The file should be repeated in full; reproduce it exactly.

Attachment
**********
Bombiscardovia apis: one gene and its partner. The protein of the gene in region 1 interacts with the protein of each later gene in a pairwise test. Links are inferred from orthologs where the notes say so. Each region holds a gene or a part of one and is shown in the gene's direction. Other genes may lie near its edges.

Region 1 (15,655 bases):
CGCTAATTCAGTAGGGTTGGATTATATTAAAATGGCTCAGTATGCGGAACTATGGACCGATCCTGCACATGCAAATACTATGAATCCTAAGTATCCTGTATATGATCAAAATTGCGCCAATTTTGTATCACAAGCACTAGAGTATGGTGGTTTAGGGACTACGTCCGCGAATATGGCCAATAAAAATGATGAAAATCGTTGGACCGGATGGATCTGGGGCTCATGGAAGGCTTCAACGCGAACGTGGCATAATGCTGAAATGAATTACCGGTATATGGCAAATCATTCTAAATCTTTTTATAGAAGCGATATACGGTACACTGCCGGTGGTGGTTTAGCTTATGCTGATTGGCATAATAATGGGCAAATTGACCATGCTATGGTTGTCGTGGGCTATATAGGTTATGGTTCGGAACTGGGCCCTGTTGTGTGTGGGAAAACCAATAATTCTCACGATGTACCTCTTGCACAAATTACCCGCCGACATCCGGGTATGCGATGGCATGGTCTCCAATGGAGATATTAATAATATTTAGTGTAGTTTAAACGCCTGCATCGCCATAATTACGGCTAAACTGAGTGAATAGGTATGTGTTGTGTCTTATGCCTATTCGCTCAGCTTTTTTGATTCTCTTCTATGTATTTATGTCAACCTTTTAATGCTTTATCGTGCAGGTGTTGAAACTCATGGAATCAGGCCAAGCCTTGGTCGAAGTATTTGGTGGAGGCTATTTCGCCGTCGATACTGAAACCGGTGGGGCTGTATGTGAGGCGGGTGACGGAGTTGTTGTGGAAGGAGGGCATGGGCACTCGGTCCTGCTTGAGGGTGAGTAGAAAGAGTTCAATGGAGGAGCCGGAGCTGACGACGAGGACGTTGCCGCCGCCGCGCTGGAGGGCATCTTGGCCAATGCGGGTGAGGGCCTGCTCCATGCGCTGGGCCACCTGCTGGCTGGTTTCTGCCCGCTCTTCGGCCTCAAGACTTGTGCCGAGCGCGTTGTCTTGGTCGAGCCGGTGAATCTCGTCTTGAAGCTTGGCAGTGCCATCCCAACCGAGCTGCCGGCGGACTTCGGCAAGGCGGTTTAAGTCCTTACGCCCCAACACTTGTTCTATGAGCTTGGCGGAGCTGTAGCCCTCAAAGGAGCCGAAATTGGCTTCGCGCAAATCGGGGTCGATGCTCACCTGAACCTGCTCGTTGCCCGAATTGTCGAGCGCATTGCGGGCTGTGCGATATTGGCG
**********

Bombiscardovia apis: one gene and its partner. The protein of the gene in region 1 interacts with the protein of each later gene in a pairwise test. Links are inferred from orthologs where the notes say so. Each region holds a gene or a part of one and is shown in the gene's direction. Other genes may lie near its edges.

Region 1 (15,655 bases):
CGCTAATTCAGTAGGGTTGGATTATATTAAAATGGCTCAGTATGCGGAACTATGGACCGATCCTGCACATGCAAATACTATGAATCCTAAGTATCCTGTATATGATCAAAATTGCGCCAATTTTGTATCACAAGCACTAGAGTATGGTGGTTTAGGGACTACGTCCGCGAATATGGCCAATAAAAATGATGAAAATCGTTGGACCGGATGGATCTGGGGCTCATGGAAGGCTTCAACGCGAACGTGGCATAATGCTGAAATGAATTACCGGTATATGGCAAATCATTCTAAATCTTTTTATAGAAGCGATATACGGTACACTGCCGGTGGTGGTTTAGCTTATGCTGATTGGCATAATAATGGGCAAATTGACCATGCTATGGTTGTCGTGGGCTATATAGGTTATGGTTCGGAACTGGGCCCTGTTGTGTGTGGGAAAACCAATAATTCTCACGATGTACCTCTTGCACAAATTACCCGCCGACATCCGGGTATGCGATGGCATGGTCTCCAATGGAGATATTAATAATATTTAGTGTAGTTTAAACGCCTGCATCGCCATAATTACGGCTAAACTGAGTGAATAGGTATGTGTTGTGTCTTATGCCTATTCGCTCAGCTTTTTTGATTCTCTTCTATGTATTTATGTCAACCTTTTAATGCTTTATCGTGCAGGTGTTGAAACTCATGGAATCAGGCCAAGCCTTGGTCGAAGTATTTGGTGGAGGCTATTTCGCCGTCGATACTGAAACCGGTGGGGCTGTATGTGAGGCGGGTGACGGAGTTGTTGTGGAAGGAGGGCATGGGCACTCGGTCCTGCTTGAGGGTGAGTAGAAAGAGTTCAATGGAGGAGCCGGAGCTGACGACGAGGACGTTGCCGCCGCCGCGCTGGAGGGCATCTTGGCCAATGCGGGTGAGGGCCTGCTCCATGCGCTGGGCCACCTGCTGGCTGGTTTCTGCCCGCTCTTCGGCCTCAAGACTTGTGCCGAGCGCGTTGTCTTGGTCGAGCCGGTGAATCTCGTCTTGAAGCTTGGCAGTGCCATCCCAACCGAGCTGCCGGCGGACTTCGGCAAGGCGGTTTAAGTCCTTACGCCCCAACACTTGTTCTATGAGCTTGGCGGAGCTGTAGCCCTCAAAGGAGCCGAAATTGGCTTCGCGCAAATCGGGGTCGATGCTCACCTGAACCTGCTCGTTGCCCGAATTGTCGAGCGCATTGCGGGCTGTGCGATATTGGCG